And then the sixth characteristic is to have a commitment to be a contribution I guess is the way to word it. When you interact with someone, go at it with the intent that you want that person to really come away with a positive interaction to walk away saying: "Boy, that was just a great interaction. I'd like to work with that person again in the future."
So those are the 6 characteristics that we would try to strive for as an enlightened project manager.
Cornelius Fichtner: At the end of the first interview, we looked at an easily applicable technique for enlightened project management. It involved inductive and deductive communication techniques. There are two more and we want to go and jump right in to those right now.
The second technique that you would like to discuss with us relates to the use of stories. Tell us about that.
Joe Drammissi: Okay! Actually, there's dozens more but we'll narrow it down to these two. So talk about stories. Stories are something that all of us do. This, again, is another example of emotional intelligence.
Emotional intelligence or getting a good understanding of that is one of the key things that I say you should be doing as an enlightened project manager and emotional intelligence, I guess, an easy way to describe that is understanding why people and that's people including yourself behave the way that they do. Why do they do the things they do?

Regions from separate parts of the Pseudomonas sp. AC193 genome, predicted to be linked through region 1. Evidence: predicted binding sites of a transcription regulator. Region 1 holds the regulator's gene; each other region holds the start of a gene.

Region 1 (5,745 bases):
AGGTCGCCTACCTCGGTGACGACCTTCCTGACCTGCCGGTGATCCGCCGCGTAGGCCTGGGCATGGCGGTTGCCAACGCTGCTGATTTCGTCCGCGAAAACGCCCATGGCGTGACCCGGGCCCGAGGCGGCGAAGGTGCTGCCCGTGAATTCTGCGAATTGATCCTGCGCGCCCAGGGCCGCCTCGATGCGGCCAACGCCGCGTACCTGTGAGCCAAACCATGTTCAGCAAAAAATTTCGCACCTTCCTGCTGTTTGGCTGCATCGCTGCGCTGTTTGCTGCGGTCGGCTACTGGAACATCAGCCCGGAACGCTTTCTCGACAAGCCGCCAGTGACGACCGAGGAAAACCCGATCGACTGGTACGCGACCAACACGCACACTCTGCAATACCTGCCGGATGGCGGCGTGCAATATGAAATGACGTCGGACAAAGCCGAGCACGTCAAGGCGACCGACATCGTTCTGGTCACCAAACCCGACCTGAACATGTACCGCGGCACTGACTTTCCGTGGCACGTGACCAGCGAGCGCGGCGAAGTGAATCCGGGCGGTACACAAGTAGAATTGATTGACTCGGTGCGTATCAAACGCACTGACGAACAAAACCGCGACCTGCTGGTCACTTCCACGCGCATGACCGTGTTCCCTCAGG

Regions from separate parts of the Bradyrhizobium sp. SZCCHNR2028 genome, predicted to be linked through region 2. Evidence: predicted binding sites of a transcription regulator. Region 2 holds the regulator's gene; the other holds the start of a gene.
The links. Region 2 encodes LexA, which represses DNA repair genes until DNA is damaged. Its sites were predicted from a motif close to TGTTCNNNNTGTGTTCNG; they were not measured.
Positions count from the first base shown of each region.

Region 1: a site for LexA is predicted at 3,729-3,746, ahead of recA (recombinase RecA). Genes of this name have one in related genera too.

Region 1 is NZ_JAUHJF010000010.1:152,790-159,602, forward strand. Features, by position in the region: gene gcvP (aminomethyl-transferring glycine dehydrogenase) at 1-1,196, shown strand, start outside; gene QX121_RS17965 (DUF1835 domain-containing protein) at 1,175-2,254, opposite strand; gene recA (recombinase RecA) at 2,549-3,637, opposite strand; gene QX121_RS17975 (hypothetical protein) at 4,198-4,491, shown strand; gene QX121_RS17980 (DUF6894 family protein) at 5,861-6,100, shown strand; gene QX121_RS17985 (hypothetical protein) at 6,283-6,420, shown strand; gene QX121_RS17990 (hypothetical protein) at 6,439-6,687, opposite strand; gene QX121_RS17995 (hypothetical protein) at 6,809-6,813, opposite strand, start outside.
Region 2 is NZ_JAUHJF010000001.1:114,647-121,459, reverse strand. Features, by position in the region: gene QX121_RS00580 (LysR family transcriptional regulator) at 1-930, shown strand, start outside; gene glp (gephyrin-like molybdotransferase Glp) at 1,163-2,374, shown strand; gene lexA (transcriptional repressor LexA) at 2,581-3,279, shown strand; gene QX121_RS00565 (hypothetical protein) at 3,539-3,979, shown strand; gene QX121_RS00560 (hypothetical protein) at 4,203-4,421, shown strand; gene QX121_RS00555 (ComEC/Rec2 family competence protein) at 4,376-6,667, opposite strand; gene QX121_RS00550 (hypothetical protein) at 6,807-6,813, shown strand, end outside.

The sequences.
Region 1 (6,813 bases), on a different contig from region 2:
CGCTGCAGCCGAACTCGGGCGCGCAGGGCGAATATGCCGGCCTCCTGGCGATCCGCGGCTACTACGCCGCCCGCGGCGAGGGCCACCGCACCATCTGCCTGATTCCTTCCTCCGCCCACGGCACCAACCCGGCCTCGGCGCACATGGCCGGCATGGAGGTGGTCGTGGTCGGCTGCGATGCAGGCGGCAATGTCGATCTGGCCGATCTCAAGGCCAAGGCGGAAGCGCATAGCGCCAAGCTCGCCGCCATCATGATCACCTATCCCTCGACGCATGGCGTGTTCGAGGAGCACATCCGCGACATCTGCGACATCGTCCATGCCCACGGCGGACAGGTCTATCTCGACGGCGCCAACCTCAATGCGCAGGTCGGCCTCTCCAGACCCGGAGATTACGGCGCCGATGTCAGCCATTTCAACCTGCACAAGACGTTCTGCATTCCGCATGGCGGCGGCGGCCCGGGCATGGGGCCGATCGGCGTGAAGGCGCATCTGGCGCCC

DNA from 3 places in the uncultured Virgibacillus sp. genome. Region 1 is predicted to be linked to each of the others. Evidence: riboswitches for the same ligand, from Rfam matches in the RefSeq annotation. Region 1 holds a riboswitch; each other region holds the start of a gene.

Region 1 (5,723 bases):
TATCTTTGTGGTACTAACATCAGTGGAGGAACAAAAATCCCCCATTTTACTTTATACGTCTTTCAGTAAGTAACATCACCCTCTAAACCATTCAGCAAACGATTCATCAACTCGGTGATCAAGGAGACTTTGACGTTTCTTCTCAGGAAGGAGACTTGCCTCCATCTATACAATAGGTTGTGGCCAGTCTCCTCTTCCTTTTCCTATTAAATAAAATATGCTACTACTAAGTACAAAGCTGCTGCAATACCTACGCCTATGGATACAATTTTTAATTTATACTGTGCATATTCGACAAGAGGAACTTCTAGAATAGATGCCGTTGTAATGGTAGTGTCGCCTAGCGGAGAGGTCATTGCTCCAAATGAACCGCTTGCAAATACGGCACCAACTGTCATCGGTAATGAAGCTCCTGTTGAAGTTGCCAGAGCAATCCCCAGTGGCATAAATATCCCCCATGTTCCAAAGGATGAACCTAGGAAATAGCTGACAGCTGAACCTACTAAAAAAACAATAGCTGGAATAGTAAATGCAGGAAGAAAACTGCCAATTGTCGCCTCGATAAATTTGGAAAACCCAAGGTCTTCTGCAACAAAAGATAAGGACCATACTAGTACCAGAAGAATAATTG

This thing with stories is a very common thing that pretty much all of us do. If, Cornelius says something to me for instance, I will perceive or hear what he says. I will generate a story in my mind explaining why Cornelius just said what he said. That story will generally generate an emotion or a feeling in me and that feeling will drive my response back to Cornelius.
People that study this sort of thing say that that story you tell yourself is wrong about 75% of the time. So that means your reaction back is probably not exactly right about 75% of the time.
When I was working for companies doing this, unfortunately, I was pretty bad at this. I think I was so bad at the story thing that I actually used to think it was a gift. I used to think that I always knew why people were doing what they were doing and for some reason, it seems to be directed at management more than it should be and management always seem to have an ulterior motive in my mind. And of course, I was wrong most of the time and I'm sure it caused me a lot of problems.